I have two daughters who grew up in dance, so have wondered up close whether dance comes from training or from instinct. I suspect it’s a bit of both. My kids can dance but they did not get it from me. I’m the original geek that people avoid on the dance floor at a wedding for fear of losing an eye. So there is the desire to dance, and then there’s the fact of whether you can. For all those like myself, I think we prove that even if you are a Frankenstein on the dance floor, the spirit can still move you.
The thing is, you don’t really have to push kids to move their bodies, even before the age where you can teach technique. It seems we have an instinct to dance. If you doubt it, search “Baby dancing’” on YouTube and see what you get. A zillion clips of very little kids feeling the rhythm enough to wiggle their bodies. How? Turn on the music and you will find out. My wife (who tends toward such things) showed me one the other morning of a kid about three years old doing the rhumba. The toddler could put me to shame on the dance floor.
Remember the Ooga Chucka Dance Baby? This is a neat little animation that hit a nerve world-over. It was developed by Michael Girard and Robert Lurye in 1996 as a sample source file for the 3D animation software package Character Studio (used in conjunction with 3D Studio Max). Dancing Baby got loose, and for a while everybody got amused with Dancing Baby as a screen saver. The baby makes us laugh. We all feel that baby.
If life on earth gives us clues to the ways of God, there is quite a trail of crumbs leading to joy, and play, and fun. The instinct is everywhere in nature. For example, I watched a dog at the beach this summer. The whole world was crushing under the weight of COVID restrictions… but nobody told the dog who (thank God) did not care. The dog wanted to play.
It’s the age old game that all dogs know called “fetch”. The dog owner just kept throwing a stick out into the water, and the dog just kept on going out to fetch the stick, arriving back at shore dripping wet and happy as hell to have retrieved the stick. Why this works, we’ll never know, except to note that dogs are geared to play and you could bet solid money that if there were cavemen they were playing the same game with cave dogs. As a former paper boy, I tend to take a wide berth around dogs. They can still smell “paper boy” on me, I think. But even I enjoyed watching the dog.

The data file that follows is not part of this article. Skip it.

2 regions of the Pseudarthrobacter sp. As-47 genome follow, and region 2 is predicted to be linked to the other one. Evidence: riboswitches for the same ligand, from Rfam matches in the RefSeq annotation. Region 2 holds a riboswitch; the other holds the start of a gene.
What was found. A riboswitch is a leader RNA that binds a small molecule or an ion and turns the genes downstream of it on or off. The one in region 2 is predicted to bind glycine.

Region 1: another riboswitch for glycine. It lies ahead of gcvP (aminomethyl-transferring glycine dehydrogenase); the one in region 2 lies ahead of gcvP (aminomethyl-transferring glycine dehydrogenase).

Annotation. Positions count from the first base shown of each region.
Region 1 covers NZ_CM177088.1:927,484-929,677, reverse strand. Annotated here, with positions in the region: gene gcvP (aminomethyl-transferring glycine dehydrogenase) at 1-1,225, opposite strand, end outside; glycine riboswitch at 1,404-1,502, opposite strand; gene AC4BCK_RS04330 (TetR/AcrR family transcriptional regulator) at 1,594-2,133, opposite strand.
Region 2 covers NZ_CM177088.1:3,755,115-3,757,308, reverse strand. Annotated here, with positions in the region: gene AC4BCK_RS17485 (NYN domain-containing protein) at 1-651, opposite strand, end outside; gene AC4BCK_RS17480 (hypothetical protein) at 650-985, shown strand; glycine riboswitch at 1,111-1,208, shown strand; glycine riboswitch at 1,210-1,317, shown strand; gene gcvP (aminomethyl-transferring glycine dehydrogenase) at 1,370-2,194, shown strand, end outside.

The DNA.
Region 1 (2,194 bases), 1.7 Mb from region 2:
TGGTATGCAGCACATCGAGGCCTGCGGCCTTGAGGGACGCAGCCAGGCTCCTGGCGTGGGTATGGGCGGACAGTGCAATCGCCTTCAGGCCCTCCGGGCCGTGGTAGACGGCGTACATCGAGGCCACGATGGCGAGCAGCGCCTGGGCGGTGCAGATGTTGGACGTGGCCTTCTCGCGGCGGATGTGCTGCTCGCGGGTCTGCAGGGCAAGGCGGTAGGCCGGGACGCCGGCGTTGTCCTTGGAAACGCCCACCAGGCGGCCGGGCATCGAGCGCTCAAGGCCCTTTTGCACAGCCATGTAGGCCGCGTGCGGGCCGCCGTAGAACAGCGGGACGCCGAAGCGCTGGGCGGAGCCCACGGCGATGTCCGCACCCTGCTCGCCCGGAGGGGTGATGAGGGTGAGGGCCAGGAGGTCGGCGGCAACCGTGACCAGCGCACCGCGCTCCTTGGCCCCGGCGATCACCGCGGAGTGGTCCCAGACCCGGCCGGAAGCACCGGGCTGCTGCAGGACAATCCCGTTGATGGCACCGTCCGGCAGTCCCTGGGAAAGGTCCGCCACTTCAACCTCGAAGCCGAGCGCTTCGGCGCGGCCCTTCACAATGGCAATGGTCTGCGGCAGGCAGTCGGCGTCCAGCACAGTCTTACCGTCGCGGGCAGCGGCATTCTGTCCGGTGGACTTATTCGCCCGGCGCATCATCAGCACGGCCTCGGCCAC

Play is an exercise in imitation. It’s innate and it’s also the most instinctive form of sharing. It’s infective because when you see someone else having fun, you also start having fun vicariously. It’s also the reason people should have kids. Kids re-teach you the value of play as you see the world unfold anew in their eyes. Babies are born to play. Try playing “peekaboo” with any baby and you will have an instant friend and you will find out the meaning of laughter because the baby will laugh and you will too.
We can get the marrow sucked out of our bones with all the stuff we have to think about in adult life. Taking the cue from babies and dogs, we have to learn to park those exhausting thoughts on occasion to have a bit of fun. Each person’s definition of fun will not be the same. Some need a crowd and a bar band to spark things up. Others need simply a sunset and a walk. Whatever moves you amounts to the same thing, a time to detach from what drains you, to tap into what feeds your soul.
Is that where the phrase “dance like no one is watching” came from? I wonder how many people actually do it JUST FOR FUN. Honestly, there may be no other justifiable reason. I wonder how many crank up the music and make funny faces in the mirror just because.
You no doubt have in your friend group one friend whose role is to lighten the mood and make everybody laugh. Did you ever think that person was a prophet of God? They are giving you a divine nudge to loose some of that free melatonin in your system that comes from doing all things fun.
The fact is, like the little kid, we are made to dance. Thought I could not prove it, I am sure it’s in our DNA.